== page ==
Democrat File Photo
Left, Monticello Mayor/Village Manager Gordon Jenkins and Village of Monticello Police Chief Robert Mir have had a difference of opinion over Mir’s probation period.
Police chief, mayor/ manager scrap over probation period
By Dan Hust
MONTICELLO March 5, 2013 Monticello Police Chief Robert Mir is challenging Mayor/Acting Village Manager Gordon Jenkins’ extension of his probationary employment with the village.
Mir says his understanding is that he wasn’t on probation when hired six months ago, whereas Jenkins disagrees and contends that Mir’s not yet at a satisfactory performance level.
“He’s doing the job, but I want to see him do more, and I know that he’s got it in him to do more,” Jenkins explained to the Democrat yesterday. “I’m happy with him, but I want to see more.”
“That’s no reason to extend somebody’s probation,” Mir replied in an interview with the Democrat. “I didn’t violate any directives, any rules. ... I never was informed I was on probation when I was hired.”
Indeed, the August 15, 2012 village board resolution confirming then-Village Manager John LiGreci’s hiring of Mir doesn’t mention a period of probation.
But in a February 15, 2013 memo to Mir, Jenkins stated that the chief’s probationary employment which, if actually in effect, was to end around that time would be extended to 52 weeks.
“According to Civil Service, I can extend his probation,” Jenkins stated.
The memo was sent to the Sullivan County Personnel Office, though it apparently wasn’t signed.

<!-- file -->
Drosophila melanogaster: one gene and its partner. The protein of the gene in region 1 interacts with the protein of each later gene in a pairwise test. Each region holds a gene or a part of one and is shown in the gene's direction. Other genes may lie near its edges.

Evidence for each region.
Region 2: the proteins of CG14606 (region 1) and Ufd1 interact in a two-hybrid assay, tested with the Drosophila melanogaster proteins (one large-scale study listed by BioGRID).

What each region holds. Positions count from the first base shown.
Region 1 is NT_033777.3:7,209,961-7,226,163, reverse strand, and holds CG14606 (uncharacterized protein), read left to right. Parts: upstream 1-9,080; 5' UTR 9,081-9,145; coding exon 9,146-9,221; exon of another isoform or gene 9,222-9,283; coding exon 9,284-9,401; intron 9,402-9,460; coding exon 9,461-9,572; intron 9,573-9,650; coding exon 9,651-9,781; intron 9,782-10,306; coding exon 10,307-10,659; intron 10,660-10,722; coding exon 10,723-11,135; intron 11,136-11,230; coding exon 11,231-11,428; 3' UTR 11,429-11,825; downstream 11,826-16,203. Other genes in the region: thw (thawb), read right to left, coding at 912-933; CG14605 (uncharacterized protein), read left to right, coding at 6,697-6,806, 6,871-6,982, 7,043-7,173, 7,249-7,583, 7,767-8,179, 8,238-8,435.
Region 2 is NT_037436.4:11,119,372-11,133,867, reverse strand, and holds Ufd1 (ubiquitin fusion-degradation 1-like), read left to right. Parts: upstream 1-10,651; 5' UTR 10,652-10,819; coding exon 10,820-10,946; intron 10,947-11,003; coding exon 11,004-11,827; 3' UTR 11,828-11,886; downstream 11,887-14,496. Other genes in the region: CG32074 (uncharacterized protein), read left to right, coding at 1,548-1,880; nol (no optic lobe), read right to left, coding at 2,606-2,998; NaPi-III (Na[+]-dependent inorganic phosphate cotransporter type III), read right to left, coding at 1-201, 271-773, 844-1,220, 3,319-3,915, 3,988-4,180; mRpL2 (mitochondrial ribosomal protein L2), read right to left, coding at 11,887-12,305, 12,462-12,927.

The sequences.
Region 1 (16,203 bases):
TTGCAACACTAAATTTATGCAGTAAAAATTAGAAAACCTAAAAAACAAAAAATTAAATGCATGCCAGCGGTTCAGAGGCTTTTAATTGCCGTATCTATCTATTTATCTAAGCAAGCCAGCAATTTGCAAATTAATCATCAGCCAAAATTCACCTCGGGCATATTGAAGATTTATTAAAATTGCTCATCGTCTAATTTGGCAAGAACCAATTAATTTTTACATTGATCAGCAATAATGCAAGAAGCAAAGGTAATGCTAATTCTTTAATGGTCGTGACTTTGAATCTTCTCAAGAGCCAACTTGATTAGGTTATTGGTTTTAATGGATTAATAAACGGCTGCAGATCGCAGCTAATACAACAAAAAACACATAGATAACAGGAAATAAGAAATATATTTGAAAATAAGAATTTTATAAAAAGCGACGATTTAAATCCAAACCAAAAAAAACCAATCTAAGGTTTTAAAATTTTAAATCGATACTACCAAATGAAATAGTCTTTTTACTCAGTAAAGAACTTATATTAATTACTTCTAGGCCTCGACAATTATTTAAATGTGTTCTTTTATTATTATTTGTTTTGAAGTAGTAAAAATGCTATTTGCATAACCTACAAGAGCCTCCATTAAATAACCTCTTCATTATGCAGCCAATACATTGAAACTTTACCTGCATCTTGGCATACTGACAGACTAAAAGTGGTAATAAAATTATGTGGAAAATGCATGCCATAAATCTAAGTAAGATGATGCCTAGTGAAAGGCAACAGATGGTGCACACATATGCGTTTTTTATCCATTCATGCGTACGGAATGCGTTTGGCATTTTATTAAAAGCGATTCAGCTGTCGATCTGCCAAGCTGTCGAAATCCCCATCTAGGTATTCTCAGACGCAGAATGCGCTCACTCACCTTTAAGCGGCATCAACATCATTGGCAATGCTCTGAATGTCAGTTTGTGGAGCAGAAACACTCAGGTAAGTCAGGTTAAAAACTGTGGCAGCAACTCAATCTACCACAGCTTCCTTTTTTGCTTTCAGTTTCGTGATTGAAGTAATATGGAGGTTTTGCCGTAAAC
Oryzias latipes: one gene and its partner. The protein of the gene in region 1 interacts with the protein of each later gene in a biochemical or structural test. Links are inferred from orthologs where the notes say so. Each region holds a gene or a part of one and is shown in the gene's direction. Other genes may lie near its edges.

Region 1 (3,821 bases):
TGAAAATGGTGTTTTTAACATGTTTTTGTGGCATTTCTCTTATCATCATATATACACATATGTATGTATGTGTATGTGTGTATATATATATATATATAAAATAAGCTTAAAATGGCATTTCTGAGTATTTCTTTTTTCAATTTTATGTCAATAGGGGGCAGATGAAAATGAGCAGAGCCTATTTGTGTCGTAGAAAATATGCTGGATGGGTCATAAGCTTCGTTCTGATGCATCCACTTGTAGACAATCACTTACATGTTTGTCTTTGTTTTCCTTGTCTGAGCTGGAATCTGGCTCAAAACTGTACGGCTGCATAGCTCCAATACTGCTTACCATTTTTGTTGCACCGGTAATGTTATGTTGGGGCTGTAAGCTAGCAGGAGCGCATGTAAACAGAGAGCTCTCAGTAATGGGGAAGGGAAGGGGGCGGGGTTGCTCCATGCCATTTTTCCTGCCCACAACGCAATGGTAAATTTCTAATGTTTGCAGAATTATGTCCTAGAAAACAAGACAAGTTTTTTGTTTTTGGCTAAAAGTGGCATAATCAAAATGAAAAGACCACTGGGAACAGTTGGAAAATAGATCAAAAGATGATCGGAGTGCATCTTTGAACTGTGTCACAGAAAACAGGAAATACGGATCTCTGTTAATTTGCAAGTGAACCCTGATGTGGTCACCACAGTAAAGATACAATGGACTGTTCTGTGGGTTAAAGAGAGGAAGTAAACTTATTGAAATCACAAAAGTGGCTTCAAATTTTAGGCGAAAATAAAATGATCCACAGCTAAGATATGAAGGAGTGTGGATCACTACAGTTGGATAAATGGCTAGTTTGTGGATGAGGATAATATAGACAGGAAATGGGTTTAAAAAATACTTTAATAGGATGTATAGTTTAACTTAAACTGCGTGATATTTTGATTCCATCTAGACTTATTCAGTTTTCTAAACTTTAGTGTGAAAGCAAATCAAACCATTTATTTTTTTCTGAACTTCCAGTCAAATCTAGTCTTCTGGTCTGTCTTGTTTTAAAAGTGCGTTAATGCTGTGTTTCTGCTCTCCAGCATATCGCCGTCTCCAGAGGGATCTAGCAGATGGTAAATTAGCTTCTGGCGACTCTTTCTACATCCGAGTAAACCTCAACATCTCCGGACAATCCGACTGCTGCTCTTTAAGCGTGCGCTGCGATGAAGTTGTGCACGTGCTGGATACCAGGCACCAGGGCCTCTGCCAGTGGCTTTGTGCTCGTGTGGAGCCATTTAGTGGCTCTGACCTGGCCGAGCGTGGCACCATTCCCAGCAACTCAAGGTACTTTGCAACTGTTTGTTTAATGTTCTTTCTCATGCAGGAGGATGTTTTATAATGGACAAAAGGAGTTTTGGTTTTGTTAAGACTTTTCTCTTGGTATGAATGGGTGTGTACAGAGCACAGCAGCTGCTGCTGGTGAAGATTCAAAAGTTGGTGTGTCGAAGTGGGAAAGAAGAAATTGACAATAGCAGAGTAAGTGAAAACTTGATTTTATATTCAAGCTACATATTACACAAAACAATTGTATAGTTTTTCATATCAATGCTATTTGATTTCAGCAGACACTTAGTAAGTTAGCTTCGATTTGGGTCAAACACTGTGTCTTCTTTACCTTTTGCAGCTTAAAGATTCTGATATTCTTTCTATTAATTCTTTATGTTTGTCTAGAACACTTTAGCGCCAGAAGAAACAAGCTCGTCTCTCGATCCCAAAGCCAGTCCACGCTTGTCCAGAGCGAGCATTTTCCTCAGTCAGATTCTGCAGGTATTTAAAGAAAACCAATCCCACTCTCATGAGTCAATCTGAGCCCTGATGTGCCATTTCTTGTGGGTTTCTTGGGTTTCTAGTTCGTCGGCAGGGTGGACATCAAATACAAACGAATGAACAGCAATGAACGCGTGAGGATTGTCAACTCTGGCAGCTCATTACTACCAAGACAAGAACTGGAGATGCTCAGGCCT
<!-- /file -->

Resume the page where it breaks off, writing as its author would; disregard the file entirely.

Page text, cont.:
In a separate February 13 memo, Jenkins criticized Mir for not providing more foot patrols in the Broadway business district, for not adequately reining in overtime costs, and for insufficiently communicating with himself and the village board about the activities of the department.
Mir responded in a February 14 letter to Jenkins that foot patrols are conducted on Broadway and that the community has noticed an increased police presence.
He pointed out his own presence at various community gatherings, plus providing more officers at no cost to MCS and BOCES in the wake of the Newtown, CT shootings.
Mir said overtime costs have dropped while arrests have increased, arguing he should be commended.
He also stated he has attended all department head meetings but that Jenkins has cancelled several of late and seems “disinterested.”
Yesterday, Mir contended that the state-required period of probation was accomplished long ago when he was a police chief in the Village of Liberty and that the new job in Monticello was what Civil Service calls a “lateral transfer.”
Deeming the extension an improper procedure, he’s officially challenged Jenkins’ action via the Sullivan County Personnel Office.
Personnel Officer Carolyn Hill said she’s checking with her state colleagues.
In the meantime, Mir doesn’t plan to leave.
“I enjoy working with the community,” Mir said. “I’m sure I can work with the board.”
Jenkins, too, doesn’t plan to bid goodbye to Mir, saying the two get along fine.
“If I wasn’t happy with the chief, I would have fired him, but I still want him working for the village,” Jenkins explained. “We can agree to disagree but still move forward and get the job done.”
He said he has faith in Mir to meet his expectations.
“On a scale of 1 to 10, I know he can reach the ‘10’.”